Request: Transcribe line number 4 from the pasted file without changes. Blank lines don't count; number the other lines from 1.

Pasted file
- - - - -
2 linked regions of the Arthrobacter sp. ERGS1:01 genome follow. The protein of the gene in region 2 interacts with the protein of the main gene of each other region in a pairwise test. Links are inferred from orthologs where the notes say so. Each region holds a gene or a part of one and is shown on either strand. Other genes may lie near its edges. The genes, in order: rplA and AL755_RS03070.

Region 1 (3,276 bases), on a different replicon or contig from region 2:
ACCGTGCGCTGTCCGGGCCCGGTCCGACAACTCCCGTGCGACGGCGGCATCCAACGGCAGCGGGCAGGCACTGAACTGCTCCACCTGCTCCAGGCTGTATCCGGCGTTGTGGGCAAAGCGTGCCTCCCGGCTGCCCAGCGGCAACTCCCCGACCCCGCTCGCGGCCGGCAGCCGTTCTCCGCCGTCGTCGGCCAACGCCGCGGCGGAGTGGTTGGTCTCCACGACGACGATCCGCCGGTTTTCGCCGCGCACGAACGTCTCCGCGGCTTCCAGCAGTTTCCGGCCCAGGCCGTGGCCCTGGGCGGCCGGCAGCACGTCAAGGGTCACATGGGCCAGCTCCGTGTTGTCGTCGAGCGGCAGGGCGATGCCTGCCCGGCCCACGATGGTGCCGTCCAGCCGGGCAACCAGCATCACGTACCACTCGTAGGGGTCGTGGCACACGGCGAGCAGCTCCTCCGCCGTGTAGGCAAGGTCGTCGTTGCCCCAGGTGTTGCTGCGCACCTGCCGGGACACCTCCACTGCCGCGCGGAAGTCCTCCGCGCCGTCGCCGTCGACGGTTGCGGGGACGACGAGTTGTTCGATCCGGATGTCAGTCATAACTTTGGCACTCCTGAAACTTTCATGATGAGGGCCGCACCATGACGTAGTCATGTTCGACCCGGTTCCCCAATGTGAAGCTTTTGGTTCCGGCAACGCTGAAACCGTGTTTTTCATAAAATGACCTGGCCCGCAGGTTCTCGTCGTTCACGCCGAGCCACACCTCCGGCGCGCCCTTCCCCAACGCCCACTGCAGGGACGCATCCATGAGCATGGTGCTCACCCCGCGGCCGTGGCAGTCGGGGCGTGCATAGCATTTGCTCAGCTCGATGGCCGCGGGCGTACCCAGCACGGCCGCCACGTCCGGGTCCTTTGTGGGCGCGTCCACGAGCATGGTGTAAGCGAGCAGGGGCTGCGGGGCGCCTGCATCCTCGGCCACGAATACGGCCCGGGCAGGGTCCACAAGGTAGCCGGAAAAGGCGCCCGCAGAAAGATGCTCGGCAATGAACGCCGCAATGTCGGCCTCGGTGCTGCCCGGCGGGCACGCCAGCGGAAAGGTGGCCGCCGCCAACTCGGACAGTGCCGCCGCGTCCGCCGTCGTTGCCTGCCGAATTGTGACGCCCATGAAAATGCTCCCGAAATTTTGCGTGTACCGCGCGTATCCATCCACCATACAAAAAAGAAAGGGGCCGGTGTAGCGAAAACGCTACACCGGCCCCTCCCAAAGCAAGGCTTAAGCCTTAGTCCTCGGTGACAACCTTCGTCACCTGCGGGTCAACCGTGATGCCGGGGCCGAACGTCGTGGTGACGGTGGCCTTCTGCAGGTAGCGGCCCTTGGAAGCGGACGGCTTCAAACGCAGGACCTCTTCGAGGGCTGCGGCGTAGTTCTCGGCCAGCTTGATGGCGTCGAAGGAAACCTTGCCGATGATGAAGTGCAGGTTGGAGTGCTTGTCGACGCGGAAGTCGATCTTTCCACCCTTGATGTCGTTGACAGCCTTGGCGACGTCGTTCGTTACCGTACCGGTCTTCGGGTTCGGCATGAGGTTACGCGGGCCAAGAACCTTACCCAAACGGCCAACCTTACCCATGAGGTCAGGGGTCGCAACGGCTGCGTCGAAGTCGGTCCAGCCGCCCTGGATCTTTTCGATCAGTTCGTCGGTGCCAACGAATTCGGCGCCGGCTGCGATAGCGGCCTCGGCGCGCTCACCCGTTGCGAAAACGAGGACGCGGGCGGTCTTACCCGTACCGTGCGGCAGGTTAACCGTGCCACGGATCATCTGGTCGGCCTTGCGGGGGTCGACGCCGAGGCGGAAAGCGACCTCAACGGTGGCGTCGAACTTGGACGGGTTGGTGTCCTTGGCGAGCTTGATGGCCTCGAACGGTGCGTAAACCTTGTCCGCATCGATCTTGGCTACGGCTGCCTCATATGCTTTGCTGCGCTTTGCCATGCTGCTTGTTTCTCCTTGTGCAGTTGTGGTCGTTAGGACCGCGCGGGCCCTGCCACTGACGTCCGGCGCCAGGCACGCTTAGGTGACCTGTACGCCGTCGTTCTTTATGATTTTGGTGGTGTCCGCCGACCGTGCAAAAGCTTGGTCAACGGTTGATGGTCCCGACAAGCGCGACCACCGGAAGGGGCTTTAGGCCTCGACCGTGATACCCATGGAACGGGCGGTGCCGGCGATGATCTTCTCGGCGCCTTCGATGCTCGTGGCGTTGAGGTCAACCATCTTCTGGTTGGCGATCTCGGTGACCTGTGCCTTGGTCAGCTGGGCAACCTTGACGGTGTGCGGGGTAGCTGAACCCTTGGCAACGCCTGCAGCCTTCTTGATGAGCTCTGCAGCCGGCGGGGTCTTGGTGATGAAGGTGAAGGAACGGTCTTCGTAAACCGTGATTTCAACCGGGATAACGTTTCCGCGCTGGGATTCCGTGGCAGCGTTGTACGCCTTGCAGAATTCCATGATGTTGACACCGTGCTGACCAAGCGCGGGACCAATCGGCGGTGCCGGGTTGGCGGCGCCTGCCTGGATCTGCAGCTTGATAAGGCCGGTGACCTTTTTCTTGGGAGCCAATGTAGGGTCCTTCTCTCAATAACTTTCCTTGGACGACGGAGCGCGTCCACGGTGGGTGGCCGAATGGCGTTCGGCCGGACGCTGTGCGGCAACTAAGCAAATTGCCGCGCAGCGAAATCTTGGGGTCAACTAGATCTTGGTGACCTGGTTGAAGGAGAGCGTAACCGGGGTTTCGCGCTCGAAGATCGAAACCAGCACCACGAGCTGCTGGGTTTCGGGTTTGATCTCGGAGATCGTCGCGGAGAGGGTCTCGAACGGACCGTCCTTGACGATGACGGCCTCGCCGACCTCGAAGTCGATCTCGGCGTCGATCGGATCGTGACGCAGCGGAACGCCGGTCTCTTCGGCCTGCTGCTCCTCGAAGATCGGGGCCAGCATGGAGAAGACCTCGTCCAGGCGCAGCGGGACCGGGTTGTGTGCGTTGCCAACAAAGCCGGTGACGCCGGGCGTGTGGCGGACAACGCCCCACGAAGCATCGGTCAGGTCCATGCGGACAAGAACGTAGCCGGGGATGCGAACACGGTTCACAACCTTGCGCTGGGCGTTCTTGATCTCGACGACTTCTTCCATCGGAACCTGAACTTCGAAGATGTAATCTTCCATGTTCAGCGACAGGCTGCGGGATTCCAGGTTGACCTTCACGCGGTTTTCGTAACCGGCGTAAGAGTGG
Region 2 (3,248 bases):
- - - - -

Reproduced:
Region 2 (3,248 bases):